Bible studies for writers

Bible studies for writers | Numbers 7

It took almost two weeks to complete the dedication gifts and offerings necessary for the Tabernacle to flip its closed sign to open. It took almost the same amount of time for me to read this chapter! Ok, after I realized the list of offerings were the same for each tribe, I skipped some parts, but I did make sure they were all the same. Repeating the same sequence for each tribe made me wonder why this chapter wasn’t just summed up, sort of like the last paragraph. While I’m not sure of the exact significance, we can be sure there is a significance, and even if we never see it in our lifetimes, we have all eternity to go over our “List of questions to ask Jesus,” one of which (on my list anyway) will pertain to this chapter.

What stood out for you in this chapter? For me, it was the fact that the Kohathites had to “carry the sacred objects of the Tabernacle on their shoulders.” That made me think of the entire camp and how it moved together toward the Promise Land. Can you picture an organized mass movement of an army of more than 600,000 marching all together across the desert lands of northern Egypt and present-day Israel? I cannot, not on my own anyway. (Thank you, Hollywood, for broadening the limits of my imagination.) But more than the movement itself, I was thinking about how much ground a large group like that could cover in one day. If you’re familiar with the story of the Israelites entering the Promised Land, then you’ll know that the journey to get there takes quite a while. We can deduce from chapters like these how much the Israelites endured to get to where God wanted them to go. Many of them walked! This reminded me (in an opposite way) of the Trail of Tears, a journey that Native American tribes were forced to take by early “settlers” of the United States. Thousands of Natives died when they were forced to move from their homes on the east coast to their new “free lands” designated by the government (and then later stolen right back). The government forced them to leave but did not provide the means necessary for safe passage. Think about if the government would have cared for those tribal members like God cared for the Israelites. First, had the government just left the Natives alone (or learned from them and partnered with them), none of this would be a discussion right now, and that’s what should have happened. BUT, AT THE VERY LEAST, and I’m saying this would have had to have been an agreed-upon arrangement, had the government supported the Native Americans with adequate transportation, food and shelter for the journey – AND designated lands that were not only better than where they were but kept sacred after they arrived – we might not have that completely shameful and unacceptable piece of US history in our books. But we do. And there’s so much more that could be and needs to be said about it today.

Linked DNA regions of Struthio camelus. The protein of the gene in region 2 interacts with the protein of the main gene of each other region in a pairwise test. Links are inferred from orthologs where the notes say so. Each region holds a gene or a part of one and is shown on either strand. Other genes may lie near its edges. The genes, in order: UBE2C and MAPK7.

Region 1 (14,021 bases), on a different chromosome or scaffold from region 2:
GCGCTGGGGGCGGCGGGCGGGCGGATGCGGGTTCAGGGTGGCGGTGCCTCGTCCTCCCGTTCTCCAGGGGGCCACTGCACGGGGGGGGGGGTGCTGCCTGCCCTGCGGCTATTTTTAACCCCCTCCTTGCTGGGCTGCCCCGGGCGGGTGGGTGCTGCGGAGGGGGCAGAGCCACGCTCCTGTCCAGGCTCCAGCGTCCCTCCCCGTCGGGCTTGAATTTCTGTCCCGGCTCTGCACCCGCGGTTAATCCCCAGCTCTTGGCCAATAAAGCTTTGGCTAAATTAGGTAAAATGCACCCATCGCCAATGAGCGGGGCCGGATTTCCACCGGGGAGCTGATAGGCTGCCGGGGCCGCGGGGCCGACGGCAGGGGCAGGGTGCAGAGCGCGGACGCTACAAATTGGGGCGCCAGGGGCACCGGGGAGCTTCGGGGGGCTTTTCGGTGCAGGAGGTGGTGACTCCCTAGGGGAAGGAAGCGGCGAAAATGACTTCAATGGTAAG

Writing prompt: Trail of Tears

If you don’t know much about the Trail of Tears, Google it, and compare the Native Americans’ journey to the Israelites’ journey. Also, let’s pray for Native Americans today. The Navajo and Hopi reservations near Flagstaff, Arizona, where we served for a brief time in 2012, was hit hard by COVID-19. Hospitals and clinics are few and far between on the rez, and the poverty levels are comparable to what we’ve seen in third-world countries. Let’s lift up all Natives today.

(Written June 15, 2020)

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